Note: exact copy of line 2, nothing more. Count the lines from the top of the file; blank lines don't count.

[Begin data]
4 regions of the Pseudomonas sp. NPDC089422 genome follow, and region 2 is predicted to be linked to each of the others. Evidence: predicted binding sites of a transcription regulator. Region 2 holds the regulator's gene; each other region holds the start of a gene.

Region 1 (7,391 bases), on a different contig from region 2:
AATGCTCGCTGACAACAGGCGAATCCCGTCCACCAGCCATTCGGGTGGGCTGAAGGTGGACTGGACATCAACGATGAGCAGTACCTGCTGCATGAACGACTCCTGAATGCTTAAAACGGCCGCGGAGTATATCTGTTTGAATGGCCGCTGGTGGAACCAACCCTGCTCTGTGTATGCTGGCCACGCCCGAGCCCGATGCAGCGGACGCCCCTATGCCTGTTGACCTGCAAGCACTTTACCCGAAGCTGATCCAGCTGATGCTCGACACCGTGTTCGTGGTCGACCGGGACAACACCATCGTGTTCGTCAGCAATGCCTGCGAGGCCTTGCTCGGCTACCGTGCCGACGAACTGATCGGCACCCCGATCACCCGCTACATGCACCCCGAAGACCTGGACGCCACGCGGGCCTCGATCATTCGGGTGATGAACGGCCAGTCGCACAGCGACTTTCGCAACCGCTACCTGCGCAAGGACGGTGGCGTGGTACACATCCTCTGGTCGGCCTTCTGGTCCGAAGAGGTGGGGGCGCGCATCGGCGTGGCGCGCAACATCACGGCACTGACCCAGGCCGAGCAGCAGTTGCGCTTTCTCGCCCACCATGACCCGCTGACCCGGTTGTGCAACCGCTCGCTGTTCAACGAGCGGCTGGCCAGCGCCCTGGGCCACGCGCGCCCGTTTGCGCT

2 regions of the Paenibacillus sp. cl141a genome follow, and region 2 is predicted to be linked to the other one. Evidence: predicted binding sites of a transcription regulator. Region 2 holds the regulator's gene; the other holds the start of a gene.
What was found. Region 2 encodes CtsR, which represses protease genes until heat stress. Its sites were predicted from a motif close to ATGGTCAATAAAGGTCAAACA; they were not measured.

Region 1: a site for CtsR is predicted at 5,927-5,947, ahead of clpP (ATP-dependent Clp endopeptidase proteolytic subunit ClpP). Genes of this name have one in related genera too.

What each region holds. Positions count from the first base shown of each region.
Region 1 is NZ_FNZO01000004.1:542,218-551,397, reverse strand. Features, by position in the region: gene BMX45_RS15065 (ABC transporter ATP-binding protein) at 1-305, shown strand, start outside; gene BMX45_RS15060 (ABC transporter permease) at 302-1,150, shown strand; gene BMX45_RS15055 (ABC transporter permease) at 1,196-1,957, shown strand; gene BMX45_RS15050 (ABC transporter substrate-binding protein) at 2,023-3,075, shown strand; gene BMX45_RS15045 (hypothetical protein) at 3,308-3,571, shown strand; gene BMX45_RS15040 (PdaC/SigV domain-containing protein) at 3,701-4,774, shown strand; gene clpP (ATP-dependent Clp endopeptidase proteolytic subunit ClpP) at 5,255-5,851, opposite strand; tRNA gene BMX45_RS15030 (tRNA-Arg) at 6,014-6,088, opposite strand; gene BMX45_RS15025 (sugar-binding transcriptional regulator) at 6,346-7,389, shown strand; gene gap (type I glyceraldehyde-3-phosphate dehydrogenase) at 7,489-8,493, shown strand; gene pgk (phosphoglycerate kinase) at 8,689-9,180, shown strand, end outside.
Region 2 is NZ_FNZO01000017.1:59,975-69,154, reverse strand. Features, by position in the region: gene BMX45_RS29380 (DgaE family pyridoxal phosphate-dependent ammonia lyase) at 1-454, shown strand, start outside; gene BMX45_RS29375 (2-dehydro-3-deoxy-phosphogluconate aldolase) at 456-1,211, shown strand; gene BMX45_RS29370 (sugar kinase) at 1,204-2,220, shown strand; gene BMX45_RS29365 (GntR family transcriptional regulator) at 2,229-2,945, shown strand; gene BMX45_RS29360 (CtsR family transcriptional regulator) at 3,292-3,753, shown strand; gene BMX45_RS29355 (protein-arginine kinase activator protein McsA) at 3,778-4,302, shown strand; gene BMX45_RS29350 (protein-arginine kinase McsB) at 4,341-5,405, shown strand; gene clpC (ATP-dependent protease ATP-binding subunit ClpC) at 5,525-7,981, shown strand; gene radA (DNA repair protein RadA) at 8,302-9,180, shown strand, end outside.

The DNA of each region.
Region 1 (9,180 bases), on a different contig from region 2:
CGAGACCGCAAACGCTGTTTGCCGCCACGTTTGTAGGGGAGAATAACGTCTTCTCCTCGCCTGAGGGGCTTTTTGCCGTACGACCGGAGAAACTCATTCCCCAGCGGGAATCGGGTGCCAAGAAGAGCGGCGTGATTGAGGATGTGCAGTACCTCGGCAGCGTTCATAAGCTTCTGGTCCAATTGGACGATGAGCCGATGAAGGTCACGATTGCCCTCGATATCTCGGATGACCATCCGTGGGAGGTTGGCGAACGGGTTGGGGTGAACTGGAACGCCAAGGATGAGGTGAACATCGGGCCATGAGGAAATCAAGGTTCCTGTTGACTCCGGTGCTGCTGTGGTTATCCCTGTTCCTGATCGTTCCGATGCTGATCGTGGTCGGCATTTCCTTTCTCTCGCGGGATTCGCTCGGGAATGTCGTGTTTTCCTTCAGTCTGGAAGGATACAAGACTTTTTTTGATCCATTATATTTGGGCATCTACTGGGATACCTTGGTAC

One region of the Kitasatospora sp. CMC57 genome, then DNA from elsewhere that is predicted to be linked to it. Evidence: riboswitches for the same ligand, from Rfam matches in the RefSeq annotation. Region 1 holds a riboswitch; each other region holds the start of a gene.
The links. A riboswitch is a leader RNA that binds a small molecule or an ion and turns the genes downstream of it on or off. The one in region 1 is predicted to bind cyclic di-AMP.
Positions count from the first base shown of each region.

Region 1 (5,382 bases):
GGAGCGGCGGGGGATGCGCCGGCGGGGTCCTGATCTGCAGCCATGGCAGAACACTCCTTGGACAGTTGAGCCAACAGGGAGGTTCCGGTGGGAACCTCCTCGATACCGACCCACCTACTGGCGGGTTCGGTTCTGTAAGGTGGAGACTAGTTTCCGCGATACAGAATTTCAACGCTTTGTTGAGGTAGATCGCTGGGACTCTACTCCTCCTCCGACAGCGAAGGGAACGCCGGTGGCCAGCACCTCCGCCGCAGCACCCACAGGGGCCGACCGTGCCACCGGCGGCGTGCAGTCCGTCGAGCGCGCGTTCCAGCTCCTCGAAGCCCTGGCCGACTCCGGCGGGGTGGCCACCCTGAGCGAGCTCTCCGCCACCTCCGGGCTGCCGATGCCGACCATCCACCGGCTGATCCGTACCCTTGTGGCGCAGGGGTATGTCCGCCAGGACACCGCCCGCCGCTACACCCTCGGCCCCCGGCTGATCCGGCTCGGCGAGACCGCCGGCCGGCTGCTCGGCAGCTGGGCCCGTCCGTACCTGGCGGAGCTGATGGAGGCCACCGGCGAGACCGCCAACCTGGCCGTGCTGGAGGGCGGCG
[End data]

Region 1 (7,391 bases), on a different contig from region 2: